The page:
Part 3 of 3: A carers time is grossly undervalued

Expanding on my observations of my grandmother as a carer for my aunt (for deeper context please see articles one and two in the series) I can see how much she has sacrificed to make my aunt’s life as amazing as possible. From the countless doctors appointments or getting her favourite weekly magazine, enriching her life with skills from the local college or religiously buying Pepsi Max. My grandmother cares with such grace, dignity and selflessness that I cannot help but massively admire and respect her. Being a carer for 39 years is an incredible commitment and simply incomprehensible dedication of time.

Both formal and informal carers struggle with the hegemony of time. As mentioned in the previous article, more than half of care workers could earn more money working at a supermarket than as a carer (The Guardian, 2022). It is easy to see why those starting at entry-level jobs would choose stocking shelves over being a carer. At a supermarket you clock in, complete easy repetitive tasks on an hourly rota, perhaps deal with the odd annoying customer, clock out, use your staff discount to get some food and go home without thinking about work. For carers they will start their day, complete their tasks, as well as offer a chat and company, only leaving when the job is completed. The patient may cry and beg them to stay, and the carer will go to do the same with a patient with different needs, clock out and go to bed worrying if the patient will make it through the night next time they see them. The job is incredibly unappealing for the dismal pay. In addition to the poor pay, there is the pressure to hide informal caring responsibilities from employers (Finch and Groves, 2022) due to the incompatible timetable for caring compared to the normal workday. Many caring demands cannot be accomplished in one lump sum such as shopping, activities like feeding and going to the bathroom must be done on an immediate basis. The Tamagotchi effect explains how some patients resemble the popular Tamagotchi “pet” that will die without constant affection, attention, feeding and cleaning (Twigg, 2000), however this is not possible for those who work full-time jobs.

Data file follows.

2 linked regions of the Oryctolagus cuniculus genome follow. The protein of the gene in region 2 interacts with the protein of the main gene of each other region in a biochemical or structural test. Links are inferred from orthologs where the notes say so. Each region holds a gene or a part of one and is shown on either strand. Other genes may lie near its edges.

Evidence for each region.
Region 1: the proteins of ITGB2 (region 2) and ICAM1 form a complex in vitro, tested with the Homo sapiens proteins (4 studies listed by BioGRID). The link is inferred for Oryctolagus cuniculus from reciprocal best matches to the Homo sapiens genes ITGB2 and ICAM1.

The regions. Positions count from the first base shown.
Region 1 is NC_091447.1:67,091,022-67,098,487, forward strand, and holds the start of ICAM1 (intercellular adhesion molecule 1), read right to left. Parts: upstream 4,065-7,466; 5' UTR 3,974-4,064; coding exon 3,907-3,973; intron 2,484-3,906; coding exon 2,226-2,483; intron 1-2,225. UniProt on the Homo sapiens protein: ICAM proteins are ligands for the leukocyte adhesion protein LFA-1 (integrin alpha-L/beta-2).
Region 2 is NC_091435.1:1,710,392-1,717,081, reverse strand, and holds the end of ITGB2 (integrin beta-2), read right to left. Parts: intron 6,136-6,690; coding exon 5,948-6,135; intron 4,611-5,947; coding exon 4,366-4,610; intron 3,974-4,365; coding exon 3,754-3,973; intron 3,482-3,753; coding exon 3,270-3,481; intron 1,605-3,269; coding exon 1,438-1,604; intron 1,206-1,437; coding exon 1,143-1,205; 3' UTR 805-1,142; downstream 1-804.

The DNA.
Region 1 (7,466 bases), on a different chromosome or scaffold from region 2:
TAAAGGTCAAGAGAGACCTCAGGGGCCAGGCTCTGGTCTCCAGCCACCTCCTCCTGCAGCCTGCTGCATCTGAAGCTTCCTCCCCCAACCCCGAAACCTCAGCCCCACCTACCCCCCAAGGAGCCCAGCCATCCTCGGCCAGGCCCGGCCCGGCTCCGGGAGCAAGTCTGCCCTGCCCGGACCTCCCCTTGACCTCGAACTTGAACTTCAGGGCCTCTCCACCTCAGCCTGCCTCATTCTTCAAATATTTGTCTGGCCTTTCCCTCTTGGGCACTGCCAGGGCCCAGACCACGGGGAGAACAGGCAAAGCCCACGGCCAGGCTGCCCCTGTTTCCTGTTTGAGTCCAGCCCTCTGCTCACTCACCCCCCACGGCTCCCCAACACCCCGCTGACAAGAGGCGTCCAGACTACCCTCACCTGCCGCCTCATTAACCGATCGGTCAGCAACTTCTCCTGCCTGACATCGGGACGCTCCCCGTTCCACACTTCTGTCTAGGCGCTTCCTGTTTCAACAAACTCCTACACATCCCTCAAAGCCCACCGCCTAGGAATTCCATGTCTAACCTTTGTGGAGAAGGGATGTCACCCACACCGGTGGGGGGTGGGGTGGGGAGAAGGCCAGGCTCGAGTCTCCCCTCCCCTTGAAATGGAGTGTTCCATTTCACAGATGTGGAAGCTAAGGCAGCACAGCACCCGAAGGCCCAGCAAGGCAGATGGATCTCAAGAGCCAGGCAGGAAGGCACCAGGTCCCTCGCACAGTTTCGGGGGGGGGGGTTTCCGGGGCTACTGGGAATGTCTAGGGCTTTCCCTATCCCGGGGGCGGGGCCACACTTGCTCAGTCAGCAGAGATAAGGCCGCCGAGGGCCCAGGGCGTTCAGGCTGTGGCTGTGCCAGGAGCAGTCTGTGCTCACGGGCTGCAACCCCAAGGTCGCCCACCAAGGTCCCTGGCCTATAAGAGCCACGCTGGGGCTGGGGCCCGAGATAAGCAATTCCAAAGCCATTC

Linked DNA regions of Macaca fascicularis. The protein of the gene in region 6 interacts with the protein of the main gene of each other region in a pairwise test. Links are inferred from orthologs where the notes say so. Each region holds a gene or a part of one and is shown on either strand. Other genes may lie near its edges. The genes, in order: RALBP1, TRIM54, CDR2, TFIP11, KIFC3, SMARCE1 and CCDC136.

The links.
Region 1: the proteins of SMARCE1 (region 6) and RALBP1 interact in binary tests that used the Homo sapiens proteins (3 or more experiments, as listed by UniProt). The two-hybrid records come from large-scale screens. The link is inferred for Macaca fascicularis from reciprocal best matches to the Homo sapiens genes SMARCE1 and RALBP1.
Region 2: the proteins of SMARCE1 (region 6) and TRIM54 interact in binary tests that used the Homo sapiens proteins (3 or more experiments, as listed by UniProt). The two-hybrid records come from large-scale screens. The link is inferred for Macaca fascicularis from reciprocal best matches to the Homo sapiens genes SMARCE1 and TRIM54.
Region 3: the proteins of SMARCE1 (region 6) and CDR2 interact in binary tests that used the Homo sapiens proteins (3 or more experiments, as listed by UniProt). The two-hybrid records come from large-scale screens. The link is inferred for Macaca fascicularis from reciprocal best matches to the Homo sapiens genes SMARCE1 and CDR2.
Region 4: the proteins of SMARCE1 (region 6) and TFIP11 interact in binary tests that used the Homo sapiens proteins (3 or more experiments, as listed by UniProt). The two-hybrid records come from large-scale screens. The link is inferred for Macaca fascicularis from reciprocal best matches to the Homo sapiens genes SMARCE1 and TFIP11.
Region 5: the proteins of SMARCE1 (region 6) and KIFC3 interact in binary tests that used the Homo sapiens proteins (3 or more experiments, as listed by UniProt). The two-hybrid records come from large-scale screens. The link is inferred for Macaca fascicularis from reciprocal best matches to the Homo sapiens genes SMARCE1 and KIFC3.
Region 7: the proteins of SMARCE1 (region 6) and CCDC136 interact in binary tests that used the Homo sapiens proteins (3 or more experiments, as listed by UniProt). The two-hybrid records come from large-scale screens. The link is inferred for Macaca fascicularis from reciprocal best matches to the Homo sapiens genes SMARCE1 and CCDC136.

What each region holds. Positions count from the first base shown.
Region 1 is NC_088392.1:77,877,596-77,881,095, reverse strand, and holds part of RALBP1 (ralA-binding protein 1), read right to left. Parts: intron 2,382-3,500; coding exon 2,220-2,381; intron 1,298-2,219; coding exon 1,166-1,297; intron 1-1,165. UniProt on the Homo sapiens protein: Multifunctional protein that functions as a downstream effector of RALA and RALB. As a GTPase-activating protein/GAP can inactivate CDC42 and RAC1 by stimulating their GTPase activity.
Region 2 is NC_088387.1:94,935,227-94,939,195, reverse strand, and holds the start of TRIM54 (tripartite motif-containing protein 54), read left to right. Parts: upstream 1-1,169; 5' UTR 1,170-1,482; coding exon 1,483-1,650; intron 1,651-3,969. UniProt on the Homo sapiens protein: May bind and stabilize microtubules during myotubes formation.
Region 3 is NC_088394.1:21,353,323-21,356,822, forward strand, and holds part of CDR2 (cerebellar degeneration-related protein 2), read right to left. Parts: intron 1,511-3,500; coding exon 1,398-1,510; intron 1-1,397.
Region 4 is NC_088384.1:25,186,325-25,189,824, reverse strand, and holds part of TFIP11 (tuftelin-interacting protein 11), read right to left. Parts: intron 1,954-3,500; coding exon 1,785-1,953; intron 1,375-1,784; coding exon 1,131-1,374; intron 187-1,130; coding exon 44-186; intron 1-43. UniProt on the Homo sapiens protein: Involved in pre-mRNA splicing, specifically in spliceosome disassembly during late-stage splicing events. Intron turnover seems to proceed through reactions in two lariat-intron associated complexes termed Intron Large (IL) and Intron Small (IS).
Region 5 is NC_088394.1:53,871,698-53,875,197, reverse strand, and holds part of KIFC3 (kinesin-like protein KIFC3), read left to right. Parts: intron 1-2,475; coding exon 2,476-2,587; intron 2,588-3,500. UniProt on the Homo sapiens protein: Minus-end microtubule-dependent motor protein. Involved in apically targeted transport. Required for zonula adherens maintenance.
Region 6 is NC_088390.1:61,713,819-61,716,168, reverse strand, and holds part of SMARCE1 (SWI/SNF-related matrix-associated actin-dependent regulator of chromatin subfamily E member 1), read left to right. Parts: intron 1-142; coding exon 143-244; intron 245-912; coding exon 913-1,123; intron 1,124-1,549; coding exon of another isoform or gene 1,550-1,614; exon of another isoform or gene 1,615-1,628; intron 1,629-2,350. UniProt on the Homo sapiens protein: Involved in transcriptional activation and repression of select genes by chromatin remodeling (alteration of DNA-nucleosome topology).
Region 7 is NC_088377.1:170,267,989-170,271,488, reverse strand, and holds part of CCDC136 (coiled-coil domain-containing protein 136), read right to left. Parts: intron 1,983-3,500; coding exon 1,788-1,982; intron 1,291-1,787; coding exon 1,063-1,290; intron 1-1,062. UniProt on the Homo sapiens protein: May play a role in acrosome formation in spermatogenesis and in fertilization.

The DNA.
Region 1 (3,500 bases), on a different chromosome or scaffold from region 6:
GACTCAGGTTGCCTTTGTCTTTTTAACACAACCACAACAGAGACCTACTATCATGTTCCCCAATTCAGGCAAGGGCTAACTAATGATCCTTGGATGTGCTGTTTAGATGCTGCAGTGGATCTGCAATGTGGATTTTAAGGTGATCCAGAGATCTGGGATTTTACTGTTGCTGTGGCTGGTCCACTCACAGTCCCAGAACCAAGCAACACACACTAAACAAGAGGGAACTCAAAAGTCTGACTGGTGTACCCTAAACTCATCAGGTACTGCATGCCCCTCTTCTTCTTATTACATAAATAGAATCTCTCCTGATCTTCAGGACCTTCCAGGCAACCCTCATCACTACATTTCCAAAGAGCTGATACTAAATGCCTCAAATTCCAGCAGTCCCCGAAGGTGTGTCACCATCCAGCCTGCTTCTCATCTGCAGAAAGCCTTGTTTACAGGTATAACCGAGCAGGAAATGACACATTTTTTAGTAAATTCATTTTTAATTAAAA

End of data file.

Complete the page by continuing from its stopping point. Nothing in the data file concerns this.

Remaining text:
Caring is incompatible with clock time because of its functional basis within the labour market (Adam, 1995). Clock time and the concept of the nine to five, functions to maximise efficiency of productivity and performance in order to allocate and sell on the labour market (Adam, 1995). Performing caring activities by taking an hour out of the day to take a relative to the bathroom and feed them lunch, becomes wasted time of productivity in the eyes of the employer. Formal paid carers struggle with balancing process time with clock time too. The caring crisis and Brexit have seen a decrease in carers, especially from outside the UK (Duda-Mikulin, 2018), which means that the time it takes to complete a task has become standardised based on time, requiring carers to move on after that time is up (Twigg, 2000). Time is always related to money, so the faster care work can be completed, the less money becomes tied up in the process (Adam, 2005) and the more productive a carer can be. Yet this contradicts with the notion of process time, the amount of time it takes to complete a task, which ranges significantly from patient to patient. There is never a spare moment when caring, often care work is interwoven with other tasks (Davies, 1994) from folding washing and making doctor’s appointments to making a cup of tea whilst putting the shopping away and having a chat. Twigg’s (2000) interviews with carers highlighted that the most upsetting part of a carers job can be leaving the severely alone elderly and disabled people who rely on human interaction in order to stay on schedule for the next person. Care work is undervalued because it is assumed to be easy by so many, yet it is this exact rhetoric that shows the lack of respect and understanding of a carers time from the perspective of hegemonic time under capitalism.